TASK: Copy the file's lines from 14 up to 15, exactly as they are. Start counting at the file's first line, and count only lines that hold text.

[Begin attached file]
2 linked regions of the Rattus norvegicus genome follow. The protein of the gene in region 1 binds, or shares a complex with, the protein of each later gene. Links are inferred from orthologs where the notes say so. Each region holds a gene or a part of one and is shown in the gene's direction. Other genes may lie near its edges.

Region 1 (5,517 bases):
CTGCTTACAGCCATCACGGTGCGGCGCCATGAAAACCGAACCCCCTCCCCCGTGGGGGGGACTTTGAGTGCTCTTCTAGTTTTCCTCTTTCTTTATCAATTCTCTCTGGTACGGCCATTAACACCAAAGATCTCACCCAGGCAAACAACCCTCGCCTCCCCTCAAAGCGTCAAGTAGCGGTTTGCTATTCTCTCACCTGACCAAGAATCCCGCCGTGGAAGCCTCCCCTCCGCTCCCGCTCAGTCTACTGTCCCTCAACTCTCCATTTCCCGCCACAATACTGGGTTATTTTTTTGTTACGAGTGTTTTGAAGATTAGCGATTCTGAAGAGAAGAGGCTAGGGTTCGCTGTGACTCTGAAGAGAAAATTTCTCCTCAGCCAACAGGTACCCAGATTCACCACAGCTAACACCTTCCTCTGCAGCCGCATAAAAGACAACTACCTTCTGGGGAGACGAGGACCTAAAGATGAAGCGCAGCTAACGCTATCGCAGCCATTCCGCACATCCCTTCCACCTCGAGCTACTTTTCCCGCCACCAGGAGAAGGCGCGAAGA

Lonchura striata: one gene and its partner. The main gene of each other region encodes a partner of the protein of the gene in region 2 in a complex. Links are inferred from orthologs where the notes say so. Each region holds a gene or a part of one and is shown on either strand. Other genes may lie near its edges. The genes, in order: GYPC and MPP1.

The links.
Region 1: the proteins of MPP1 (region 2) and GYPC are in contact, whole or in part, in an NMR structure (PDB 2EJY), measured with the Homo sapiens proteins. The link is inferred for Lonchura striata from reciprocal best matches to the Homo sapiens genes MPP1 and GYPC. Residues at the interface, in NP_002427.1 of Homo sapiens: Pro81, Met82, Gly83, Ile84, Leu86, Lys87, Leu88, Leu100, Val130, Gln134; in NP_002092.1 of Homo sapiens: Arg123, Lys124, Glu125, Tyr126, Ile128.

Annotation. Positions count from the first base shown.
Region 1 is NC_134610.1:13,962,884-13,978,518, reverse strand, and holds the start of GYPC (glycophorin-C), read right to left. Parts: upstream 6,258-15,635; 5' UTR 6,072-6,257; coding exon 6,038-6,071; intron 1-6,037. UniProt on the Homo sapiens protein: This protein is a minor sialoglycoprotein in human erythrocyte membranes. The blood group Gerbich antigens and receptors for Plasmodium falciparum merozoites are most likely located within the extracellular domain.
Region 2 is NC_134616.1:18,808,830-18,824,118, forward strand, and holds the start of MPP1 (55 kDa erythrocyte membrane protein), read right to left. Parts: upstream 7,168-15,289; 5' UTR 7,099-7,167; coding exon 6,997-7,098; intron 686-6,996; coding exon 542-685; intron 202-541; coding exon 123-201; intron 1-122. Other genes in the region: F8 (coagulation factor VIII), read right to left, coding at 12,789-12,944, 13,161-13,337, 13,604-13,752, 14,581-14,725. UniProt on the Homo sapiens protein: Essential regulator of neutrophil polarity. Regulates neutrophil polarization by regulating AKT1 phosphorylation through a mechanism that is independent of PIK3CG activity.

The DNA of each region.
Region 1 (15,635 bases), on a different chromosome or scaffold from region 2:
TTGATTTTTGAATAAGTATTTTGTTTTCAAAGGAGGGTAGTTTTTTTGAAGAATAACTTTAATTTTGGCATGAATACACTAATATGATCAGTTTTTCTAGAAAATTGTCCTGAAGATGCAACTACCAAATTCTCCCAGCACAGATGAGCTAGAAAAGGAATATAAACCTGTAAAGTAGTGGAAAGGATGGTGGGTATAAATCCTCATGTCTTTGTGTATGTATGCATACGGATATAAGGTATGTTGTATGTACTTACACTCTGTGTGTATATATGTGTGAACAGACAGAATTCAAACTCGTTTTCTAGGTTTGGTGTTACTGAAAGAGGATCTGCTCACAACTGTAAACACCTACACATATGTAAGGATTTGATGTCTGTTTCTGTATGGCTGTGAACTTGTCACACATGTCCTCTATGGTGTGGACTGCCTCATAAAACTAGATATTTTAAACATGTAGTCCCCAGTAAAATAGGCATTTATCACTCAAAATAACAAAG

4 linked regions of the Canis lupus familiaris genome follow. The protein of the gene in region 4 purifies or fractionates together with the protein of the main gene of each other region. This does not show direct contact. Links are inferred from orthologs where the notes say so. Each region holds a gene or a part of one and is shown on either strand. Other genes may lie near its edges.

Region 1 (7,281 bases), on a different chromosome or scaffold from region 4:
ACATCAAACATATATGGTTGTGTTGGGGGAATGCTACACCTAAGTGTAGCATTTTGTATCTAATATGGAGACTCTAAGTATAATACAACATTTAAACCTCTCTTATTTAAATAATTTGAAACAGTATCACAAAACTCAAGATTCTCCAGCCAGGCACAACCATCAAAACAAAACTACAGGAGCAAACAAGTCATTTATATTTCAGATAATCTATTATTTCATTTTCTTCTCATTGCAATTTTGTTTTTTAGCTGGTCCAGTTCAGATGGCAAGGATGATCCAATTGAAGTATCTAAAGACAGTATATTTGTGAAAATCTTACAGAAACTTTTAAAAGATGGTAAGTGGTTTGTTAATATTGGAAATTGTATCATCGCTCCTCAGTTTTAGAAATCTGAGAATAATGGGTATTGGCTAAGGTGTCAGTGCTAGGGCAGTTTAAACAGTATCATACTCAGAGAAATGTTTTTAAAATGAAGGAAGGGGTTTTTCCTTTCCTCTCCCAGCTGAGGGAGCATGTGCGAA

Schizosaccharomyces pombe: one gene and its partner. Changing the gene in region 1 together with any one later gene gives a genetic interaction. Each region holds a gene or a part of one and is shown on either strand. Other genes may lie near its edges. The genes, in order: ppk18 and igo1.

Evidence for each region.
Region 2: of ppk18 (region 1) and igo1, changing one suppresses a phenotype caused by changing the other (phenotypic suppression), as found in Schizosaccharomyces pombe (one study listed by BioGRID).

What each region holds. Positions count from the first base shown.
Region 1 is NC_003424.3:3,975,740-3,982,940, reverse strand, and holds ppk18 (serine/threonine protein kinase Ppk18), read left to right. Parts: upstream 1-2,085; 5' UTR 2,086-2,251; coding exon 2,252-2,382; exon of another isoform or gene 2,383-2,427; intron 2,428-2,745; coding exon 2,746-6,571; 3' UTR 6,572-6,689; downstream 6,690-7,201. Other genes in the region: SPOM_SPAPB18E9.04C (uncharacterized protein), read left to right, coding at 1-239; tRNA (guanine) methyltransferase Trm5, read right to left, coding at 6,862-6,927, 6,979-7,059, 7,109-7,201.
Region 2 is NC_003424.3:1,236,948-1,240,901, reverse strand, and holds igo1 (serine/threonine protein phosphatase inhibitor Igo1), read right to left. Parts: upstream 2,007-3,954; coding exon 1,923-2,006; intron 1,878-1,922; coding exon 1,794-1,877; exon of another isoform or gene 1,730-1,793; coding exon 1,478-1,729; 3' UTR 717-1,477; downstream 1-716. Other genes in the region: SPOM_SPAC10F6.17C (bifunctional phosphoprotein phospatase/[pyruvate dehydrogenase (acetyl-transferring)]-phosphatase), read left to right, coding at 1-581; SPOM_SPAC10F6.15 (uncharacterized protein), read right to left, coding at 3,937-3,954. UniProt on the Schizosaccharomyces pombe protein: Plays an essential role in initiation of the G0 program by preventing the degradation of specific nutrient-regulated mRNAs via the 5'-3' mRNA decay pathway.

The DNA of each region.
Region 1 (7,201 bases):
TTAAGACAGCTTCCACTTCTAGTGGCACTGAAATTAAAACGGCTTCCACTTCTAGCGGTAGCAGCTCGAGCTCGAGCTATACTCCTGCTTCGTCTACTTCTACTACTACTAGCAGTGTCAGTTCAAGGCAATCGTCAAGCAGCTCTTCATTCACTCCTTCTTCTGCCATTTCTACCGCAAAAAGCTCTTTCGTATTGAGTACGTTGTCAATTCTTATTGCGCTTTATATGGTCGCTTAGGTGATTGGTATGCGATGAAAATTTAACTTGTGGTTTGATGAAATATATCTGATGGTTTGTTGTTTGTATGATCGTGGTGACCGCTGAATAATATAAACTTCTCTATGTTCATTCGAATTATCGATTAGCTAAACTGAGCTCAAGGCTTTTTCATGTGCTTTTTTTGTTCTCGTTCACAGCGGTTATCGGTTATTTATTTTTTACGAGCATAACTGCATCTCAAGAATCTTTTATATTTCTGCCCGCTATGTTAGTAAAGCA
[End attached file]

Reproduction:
Region 1 (7,281 bases), on a different chromosome or scaffold from region 4:
ACATCAAACATATATGGTTGTGTTGGGGGAATGCTACACCTAAGTGTAGCATTTTGTATCTAATATGGAGACTCTAAGTATAATACAACATTTAAACCTCTCTTATTTAAATAATTTGAAACAGTATCACAAAACTCAAGATTCTCCAGCCAGGCACAACCATCAAAACAAAACTACAGGAGCAAACAAGTCATTTATATTTCAGATAATCTATTATTTCATTTTCTTCTCATTGCAATTTTGTTTTTTAGCTGGTCCAGTTCAGATGGCAAGGATGATCCAATTGAAGTATCTAAAGACAGTATATTTGTGAAAATCTTACAGAAACTTTTAAAAGATGGTAAGTGGTTTGTTAATATTGGAAATTGTATCATCGCTCCTCAGTTTTAGAAATCTGAGAATAATGGGTATTGGCTAAGGTGTCAGTGCTAGGGCAGTTTAAACAGTATCATACTCAGAGAAATGTTTTTAAAATGAAGGAAGGGGTTTTTCCTTTCCTCTCCCAGCTGAGGGAGCATGTGCGAA